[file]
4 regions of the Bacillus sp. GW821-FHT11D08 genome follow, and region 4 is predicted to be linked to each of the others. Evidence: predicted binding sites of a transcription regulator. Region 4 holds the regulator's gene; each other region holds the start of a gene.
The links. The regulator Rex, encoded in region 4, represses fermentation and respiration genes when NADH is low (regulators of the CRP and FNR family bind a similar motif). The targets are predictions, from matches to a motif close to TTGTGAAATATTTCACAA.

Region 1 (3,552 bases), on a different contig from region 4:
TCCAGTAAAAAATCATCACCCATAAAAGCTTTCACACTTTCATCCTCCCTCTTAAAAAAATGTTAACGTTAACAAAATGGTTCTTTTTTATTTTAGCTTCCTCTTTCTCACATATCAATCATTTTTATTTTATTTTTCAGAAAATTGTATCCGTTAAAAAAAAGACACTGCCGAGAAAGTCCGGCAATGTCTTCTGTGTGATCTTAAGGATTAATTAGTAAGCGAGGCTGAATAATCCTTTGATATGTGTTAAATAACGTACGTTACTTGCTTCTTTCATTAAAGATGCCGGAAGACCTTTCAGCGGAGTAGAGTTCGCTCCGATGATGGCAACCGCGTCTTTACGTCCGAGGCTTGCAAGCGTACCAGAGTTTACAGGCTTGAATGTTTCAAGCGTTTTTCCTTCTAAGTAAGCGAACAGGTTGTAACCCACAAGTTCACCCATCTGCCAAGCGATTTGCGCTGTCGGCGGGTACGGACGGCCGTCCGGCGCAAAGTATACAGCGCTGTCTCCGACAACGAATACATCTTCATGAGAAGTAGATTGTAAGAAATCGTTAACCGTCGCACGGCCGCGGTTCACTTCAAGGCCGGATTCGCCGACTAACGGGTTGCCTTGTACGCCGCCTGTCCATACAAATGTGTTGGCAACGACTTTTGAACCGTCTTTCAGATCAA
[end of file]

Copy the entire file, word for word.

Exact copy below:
4 regions of the Bacillus sp. GW821-FHT11D08 genome follow, and region 4 is predicted to be linked to each of the others. Evidence: predicted binding sites of a transcription regulator. Region 4 holds the regulator's gene; each other region holds the start of a gene.
The links. The regulator Rex, encoded in region 4, represses fermentation and respiration genes when NADH is low (regulators of the CRP and FNR family bind a similar motif). The targets are predictions, from matches to a motif close to TTGTGAAATATTTCACAA.

Region 1 (3,552 bases), on a different contig from region 4:
TCCAGTAAAAAATCATCACCCATAAAAGCTTTCACACTTTCATCCTCCCTCTTAAAAAAATGTTAACGTTAACAAAATGGTTCTTTTTTATTTTAGCTTCCTCTTTCTCACATATCAATCATTTTTATTTTATTTTTCAGAAAATTGTATCCGTTAAAAAAAAGACACTGCCGAGAAAGTCCGGCAATGTCTTCTGTGTGATCTTAAGGATTAATTAGTAAGCGAGGCTGAATAATCCTTTGATATGTGTTAAATAACGTACGTTACTTGCTTCTTTCATTAAAGATGCCGGAAGACCTTTCAGCGGAGTAGAGTTCGCTCCGATGATGGCAACCGCGTCTTTACGTCCGAGGCTTGCAAGCGTACCAGAGTTTACAGGCTTGAATGTTTCAAGCGTTTTTCCTTCTAAGTAAGCGAACAGGTTGTAACCCACAAGTTCACCCATCTGCCAAGCGATTTGCGCTGTCGGCGGGTACGGACGGCCGTCCGGCGCAAAGTATACAGCGCTGTCTCCGACAACGAATACATCTTCATGAGAAGTAGATTGTAAGAAATCGTTAACCGTCGCACGGCCGCGGTTCACTTCAAGGCCGGATTCGCCGACTAACGGGTTGCCTTGTACGCCGCCTGTCCATACAAATGTGTTGGCAACGACTTTTGAACCGTCTTTCAGATCAA